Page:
Wednesday, April 25, 2012

Kanku-sho: technical comparison with Kanku-dai

I have categorised the moves in Kanku-sho into those that are exactly the same in Kanku-dai, those that have a counterpart in Kanku-dai but are not exactly the same, those that have counterparts or are the same as moves in other kata (apart from Kanku-dai), and moves that are unique to Kanku-sho. Some of these present themselves in more than one category, depending on how they are viewed.

Techniques in Kanku-sho that also appear, unchanged, in Kanku-dai

1) Gedan-gamae, taken out of its sequence in isolation, appears twice in both kata and is performed slowly in both.

2) Yoko-keage, yoko-uraken, mae-empi-uchi, appears in both kata just before the final main sequence.

3) Kosa dachi, uraken, uchi-uke, nihon zuki, appears twice in the main sequence of Kanku-sho, and once in the altered final main sequence of Kanku-dai.

Techniques and sequences that have a counterpart in Kanku-dai

1) What I call the 'main sequence' in both kata are analogous. In Kanku-dai it consists of jodan shuto-uke, mae-geri, turn into manji-uke, nagashi-uke, gedan nukite and then it ends with gedan gamae. In Kanku-sho it consists of kake-dori, mae-geri, uraken, uchi-uke, nihon zuki, turn into kasui-ken, and end with gedan gamae.

In both kata the sequence is performed in the same way - first to the south (I'm calling north the direction you face when you start the kata), then to the north, and then to the south again, and in both cases the third sequence is altered at the end.

Both contain an opening move and a front kick. Both turn into a technique that is related - manji-uke in dai, kasui-ken in sho, and both end in gedan gamae done slowly.

In Kanku-dai the changed main sequence becomes the end of the Kanku-sho sequence (uraken, uchi-uke, nihon zuki). Both changed main sequences then turn into the move that leads to ryote-fuse.

2) Ryote-fuse. In Kanku-dai a jodan ura-zuki is executed before a drop straight down into ryote-fuse (both hands on the ground), then you turn into gedan shuto-uke in a low stance. In Kanku-sho you jump into a mikazuki-geri and drop into ryote-fuse with an ushiro-geri (sometimes executed in mid-air, sometimes upon landing). You then perform a rapid switch-step into the low-stance gedan shuto-uke.

3) The final four techniques of Kanku-sho (turn west into uchi-uke, oi-zuki, repeat to the east) have something of a counterpart in Kanku-dai's turn west into uchi-uke, gyaku-zuki, repeat to the east with nihon zuki.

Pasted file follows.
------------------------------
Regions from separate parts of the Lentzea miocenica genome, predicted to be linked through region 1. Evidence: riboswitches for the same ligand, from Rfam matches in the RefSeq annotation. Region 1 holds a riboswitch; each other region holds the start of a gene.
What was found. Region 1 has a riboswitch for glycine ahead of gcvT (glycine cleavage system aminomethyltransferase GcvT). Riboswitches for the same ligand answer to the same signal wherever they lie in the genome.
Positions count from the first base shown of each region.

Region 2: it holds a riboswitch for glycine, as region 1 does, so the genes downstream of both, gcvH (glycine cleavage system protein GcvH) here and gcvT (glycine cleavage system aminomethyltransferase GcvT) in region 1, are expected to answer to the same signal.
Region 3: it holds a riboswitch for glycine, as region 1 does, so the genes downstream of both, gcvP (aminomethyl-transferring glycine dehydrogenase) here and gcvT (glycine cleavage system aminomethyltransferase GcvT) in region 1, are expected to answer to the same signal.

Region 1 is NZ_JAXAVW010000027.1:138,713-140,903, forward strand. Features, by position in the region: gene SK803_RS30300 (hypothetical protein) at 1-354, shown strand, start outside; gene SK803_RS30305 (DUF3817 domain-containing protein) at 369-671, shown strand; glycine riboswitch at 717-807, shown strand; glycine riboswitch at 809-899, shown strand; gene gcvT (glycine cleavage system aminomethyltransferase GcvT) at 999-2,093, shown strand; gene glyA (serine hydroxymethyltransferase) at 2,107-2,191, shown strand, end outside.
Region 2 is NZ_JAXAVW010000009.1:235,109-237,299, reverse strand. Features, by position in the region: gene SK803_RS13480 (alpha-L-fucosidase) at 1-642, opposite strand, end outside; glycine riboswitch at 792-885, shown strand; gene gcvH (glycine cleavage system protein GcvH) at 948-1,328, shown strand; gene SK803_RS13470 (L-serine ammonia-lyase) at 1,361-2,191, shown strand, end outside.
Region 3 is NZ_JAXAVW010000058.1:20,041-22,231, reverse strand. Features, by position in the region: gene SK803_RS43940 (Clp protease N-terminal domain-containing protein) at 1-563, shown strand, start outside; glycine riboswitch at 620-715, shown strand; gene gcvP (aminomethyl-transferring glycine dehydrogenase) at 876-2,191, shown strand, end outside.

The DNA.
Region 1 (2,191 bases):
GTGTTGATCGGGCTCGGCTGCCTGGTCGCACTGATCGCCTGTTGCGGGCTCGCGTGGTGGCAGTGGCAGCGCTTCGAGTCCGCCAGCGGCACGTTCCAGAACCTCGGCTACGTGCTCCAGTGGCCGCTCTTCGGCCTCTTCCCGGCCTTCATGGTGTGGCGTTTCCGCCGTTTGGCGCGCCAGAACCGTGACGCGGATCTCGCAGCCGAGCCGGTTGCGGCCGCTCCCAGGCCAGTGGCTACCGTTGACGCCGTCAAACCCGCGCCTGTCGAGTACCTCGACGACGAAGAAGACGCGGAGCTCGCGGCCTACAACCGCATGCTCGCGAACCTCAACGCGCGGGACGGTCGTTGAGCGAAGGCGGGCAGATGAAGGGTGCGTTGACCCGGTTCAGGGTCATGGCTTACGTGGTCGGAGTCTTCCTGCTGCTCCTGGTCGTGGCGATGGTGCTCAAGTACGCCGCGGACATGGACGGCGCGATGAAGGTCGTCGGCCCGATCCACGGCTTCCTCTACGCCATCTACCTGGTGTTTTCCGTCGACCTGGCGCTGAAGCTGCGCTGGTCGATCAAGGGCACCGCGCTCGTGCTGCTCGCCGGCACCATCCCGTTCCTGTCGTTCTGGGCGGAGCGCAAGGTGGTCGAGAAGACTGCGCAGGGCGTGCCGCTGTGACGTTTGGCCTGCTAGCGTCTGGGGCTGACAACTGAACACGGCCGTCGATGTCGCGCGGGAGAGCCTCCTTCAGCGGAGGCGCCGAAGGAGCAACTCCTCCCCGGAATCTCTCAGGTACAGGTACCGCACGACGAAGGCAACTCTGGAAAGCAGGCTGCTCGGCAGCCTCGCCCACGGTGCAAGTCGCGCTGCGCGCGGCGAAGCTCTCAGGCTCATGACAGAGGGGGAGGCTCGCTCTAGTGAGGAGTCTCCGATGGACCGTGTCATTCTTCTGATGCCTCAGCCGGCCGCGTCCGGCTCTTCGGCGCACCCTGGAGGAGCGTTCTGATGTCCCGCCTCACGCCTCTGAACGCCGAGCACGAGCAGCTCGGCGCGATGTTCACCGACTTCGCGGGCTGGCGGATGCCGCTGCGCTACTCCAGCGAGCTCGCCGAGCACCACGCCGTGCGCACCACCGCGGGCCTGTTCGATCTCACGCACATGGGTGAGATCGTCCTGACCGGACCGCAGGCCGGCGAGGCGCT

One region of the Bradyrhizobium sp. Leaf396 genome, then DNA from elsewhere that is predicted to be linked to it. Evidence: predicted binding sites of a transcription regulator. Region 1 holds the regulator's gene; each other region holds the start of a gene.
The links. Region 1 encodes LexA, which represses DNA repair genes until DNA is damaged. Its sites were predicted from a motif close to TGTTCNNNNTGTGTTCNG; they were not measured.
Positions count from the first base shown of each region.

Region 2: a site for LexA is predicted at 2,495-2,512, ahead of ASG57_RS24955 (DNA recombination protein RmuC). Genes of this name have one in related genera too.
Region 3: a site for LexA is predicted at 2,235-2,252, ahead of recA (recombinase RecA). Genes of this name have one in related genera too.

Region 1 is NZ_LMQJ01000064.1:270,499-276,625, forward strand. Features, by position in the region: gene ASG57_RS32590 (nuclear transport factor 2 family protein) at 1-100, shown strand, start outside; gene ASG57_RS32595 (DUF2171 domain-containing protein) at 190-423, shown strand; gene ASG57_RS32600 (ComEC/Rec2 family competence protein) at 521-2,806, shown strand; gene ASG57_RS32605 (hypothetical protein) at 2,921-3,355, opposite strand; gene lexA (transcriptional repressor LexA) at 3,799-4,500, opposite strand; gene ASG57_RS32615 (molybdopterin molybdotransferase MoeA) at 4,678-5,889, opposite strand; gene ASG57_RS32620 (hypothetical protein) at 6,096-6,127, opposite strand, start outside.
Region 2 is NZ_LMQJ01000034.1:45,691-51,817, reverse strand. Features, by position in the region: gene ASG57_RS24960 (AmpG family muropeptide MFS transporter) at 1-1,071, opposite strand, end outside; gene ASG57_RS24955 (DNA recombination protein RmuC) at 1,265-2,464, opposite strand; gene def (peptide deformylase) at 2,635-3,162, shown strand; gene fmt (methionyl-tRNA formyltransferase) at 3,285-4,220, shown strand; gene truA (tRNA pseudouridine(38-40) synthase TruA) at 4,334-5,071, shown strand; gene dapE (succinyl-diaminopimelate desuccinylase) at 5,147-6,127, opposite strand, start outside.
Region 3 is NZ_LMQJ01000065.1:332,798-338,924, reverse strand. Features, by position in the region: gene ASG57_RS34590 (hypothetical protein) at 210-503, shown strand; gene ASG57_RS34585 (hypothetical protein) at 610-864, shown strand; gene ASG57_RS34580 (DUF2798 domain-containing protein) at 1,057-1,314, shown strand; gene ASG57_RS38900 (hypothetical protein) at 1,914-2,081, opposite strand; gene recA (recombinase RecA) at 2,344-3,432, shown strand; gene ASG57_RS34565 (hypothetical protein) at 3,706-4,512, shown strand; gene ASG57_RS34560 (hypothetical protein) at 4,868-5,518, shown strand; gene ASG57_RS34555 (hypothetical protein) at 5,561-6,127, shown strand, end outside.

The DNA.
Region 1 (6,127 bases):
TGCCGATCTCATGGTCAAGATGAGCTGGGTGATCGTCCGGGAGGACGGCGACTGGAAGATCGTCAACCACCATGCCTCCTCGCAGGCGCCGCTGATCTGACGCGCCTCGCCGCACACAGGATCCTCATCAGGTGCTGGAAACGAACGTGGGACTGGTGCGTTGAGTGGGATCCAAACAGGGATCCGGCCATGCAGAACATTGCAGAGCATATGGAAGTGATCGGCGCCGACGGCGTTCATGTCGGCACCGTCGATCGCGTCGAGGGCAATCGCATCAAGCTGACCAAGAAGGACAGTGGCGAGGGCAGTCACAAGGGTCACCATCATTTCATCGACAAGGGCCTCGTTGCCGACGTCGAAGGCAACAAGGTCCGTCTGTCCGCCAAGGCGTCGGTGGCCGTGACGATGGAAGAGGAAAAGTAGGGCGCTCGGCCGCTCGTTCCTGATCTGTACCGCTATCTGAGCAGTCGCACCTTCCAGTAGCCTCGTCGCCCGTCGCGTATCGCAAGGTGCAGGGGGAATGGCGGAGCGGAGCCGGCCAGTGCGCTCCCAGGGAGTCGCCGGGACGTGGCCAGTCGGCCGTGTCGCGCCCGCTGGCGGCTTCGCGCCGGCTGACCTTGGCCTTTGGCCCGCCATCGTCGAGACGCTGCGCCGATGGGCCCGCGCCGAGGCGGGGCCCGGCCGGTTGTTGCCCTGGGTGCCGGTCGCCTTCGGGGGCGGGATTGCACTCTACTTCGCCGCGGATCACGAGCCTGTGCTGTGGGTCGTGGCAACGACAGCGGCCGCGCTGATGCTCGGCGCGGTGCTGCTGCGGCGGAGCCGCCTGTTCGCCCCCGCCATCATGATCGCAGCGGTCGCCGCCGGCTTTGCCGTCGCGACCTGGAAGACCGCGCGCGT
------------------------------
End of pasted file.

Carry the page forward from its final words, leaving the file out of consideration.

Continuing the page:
Techniques in Kanku-sho that relate to other kata (not Kanku-dai)

1) Manji-uke, shift into kiba-dachi, morote-zuki, has some correlation with Jion's sequence - the same but kagi-zuki instead of morote-zuki.

2) The spin-jump into kokutsu-dachi, shuto-uke also appears in Empi, and also after a shifting move forward. As the kata have very different origins one can assume this characteristic Shotokanisation came from the same person, most likely the dynamic Yoshitaka Funakoshi.

3) The jo-uke can be seen in Bassai-sho, another Itosu creation, though it does not have the follow-up otoshi move seen in Kanku-sho. It does appear twice with otoshi in the kata Meikyo, though the otoshi thrust is done in zenkutsu rather than kokutsu-dachi.

4) The kake-dori is similar, though not quite the same, as Bassai-dai and sho's kaeshi-dori. Kanku-sho's kake-dori is followed up with a mae-geri, whereas the Bassai grasp is followed up with a gedan yoko-geri.

5) The haishu-uke and then jump into mikazuki-geri, ushiro-geri, ryote-fuse, has a strong counterpart in Unsu. In Unsu, however, the haishu-uke is to the front, giving a full 360 degree technique. The spin is also 360 degrees in Kanku-sho, but the haishu is to the rear, so it is possibly slightly easier.

6) I have not really included techniques that are also seen in the Heians or Tekkis, but these would include morote uchi-uke (nidan, sandan, yondan, godan), a run of three oi-zukis (shodan), mae-geri into uraken (yondan), manji-uke (godan), morote-zuki (Tekki shodan), shuto-uke (shodan, nidan, yondan), and yoko-keage, empi-uchi (yondan).

Techniques that are unique to Kanku-sho (within the best of my knowledge)

1) Morote uchi-uke appears in a number of the Heian kata, but coupled with the backwards slide, it becomes a characteristic technique of Kanku-sho.

2) The follow-up tsukis and sharp pull-backs (hineri-kaeshi) don't appear in another Shotokan kata, as far as I know.

3) The kasui-ken, though related to manji-uke, appears only in Kanku-sho.

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